11. I got a 52. I don’t know about the frequencies of some of these words, though. Maybe we should try putting them into the Washington University neighborhood database and getting their frequencies?
    http://128.252.27.56/neighborhood/Home.asp

  12. komfo,amonan says:

    @dearieme: WIN.
    @Dee: Hint: a key ingredient in Soylent Green.

  13. 37. Once I was done with prepositions, pronouns and some basic verbs, total blank. So much so, that I didn’t even get ‘have’. I’ll go hide in a corner now.

  14. Oh, Soylent Green is . . . people! I wouldn’t have known that just a couple of months ago, but my American cultural knowledge is on the increase of late. My etymological dictionary takes it back only so far as the Latin “populus,” and a few other sources hint at the possibility that it’s original root is Etruscan . . . but maddingly to me, they never explain how they’ve come to suspect such a thing.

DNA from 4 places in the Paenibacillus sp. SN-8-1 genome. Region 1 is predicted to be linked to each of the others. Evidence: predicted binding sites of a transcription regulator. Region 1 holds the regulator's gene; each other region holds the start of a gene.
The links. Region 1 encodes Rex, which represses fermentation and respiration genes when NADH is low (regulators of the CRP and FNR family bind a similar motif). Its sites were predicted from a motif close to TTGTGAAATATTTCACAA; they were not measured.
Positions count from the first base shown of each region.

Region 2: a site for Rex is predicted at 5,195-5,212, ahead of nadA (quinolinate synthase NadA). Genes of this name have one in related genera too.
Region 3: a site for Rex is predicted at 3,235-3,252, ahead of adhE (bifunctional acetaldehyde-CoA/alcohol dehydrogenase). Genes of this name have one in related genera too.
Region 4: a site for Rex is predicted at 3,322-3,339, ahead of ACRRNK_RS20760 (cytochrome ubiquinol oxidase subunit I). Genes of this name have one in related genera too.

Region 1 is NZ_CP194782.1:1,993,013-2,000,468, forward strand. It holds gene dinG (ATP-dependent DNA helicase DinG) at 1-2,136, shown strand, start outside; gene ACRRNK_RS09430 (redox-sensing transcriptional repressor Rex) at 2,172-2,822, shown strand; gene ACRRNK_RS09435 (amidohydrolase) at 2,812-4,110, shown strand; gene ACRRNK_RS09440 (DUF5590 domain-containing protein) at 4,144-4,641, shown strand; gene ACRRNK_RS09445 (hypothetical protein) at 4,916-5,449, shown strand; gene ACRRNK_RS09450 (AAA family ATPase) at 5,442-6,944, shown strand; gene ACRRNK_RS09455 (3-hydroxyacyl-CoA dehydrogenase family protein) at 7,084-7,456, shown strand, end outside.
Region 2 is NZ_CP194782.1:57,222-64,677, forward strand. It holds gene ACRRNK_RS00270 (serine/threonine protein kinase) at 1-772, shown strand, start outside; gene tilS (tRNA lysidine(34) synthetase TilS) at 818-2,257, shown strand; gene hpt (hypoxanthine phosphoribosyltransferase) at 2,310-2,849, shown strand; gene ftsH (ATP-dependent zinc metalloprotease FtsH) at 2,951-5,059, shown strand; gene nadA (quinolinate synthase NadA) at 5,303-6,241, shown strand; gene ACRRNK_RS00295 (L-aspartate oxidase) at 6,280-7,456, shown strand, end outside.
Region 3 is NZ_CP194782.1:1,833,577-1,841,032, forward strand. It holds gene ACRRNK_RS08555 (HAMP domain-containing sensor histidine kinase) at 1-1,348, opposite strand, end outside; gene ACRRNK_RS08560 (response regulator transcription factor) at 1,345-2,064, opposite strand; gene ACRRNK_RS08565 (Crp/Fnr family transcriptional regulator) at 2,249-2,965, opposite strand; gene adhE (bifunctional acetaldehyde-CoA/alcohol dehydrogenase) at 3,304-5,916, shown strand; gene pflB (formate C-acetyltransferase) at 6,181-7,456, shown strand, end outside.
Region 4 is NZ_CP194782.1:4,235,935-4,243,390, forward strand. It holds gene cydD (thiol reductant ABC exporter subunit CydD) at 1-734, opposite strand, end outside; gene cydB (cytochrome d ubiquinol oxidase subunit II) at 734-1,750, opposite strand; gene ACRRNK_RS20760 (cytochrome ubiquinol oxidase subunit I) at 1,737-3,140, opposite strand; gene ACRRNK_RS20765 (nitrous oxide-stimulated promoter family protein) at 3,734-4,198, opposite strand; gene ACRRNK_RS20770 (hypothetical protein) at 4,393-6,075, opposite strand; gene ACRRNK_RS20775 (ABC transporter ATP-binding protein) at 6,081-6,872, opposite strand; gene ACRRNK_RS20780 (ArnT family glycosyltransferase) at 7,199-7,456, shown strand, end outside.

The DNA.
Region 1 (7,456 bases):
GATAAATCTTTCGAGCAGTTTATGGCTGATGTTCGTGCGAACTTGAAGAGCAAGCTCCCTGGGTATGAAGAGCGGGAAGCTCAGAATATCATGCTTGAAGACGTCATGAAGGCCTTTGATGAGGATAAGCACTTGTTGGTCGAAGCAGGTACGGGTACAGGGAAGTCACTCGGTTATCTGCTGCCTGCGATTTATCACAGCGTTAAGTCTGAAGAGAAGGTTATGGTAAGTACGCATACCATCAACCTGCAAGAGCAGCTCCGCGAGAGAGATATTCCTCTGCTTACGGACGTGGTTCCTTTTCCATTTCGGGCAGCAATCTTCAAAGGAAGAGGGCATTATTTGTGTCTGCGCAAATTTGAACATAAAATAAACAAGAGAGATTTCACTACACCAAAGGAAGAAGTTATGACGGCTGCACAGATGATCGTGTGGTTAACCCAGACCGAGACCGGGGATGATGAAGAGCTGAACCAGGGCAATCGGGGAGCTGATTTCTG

15. Dammit, the timer didn’t work for me. I’m on a new computer, so it could be some scripting feature that is not properly configured yet. But I got 63 in about seven minutes, I suppose.

  16. I got 52.
    Sour grapes aside, I think the design is flawed: I didn’t get “is”, though I remember typing it in very early. It turned into “I”, the box cleared, and I ended up with an “s”, which threw me off… and I forgot to type “is” again. A system where you type and hit enter would be more representative of “words you can think of” rather than “words you happen to type in [while possibly thinking of something quite different]“.

  17. Bitch, bitch, bitch. Next you’ll be complaining they don’t let you enter words in katakana.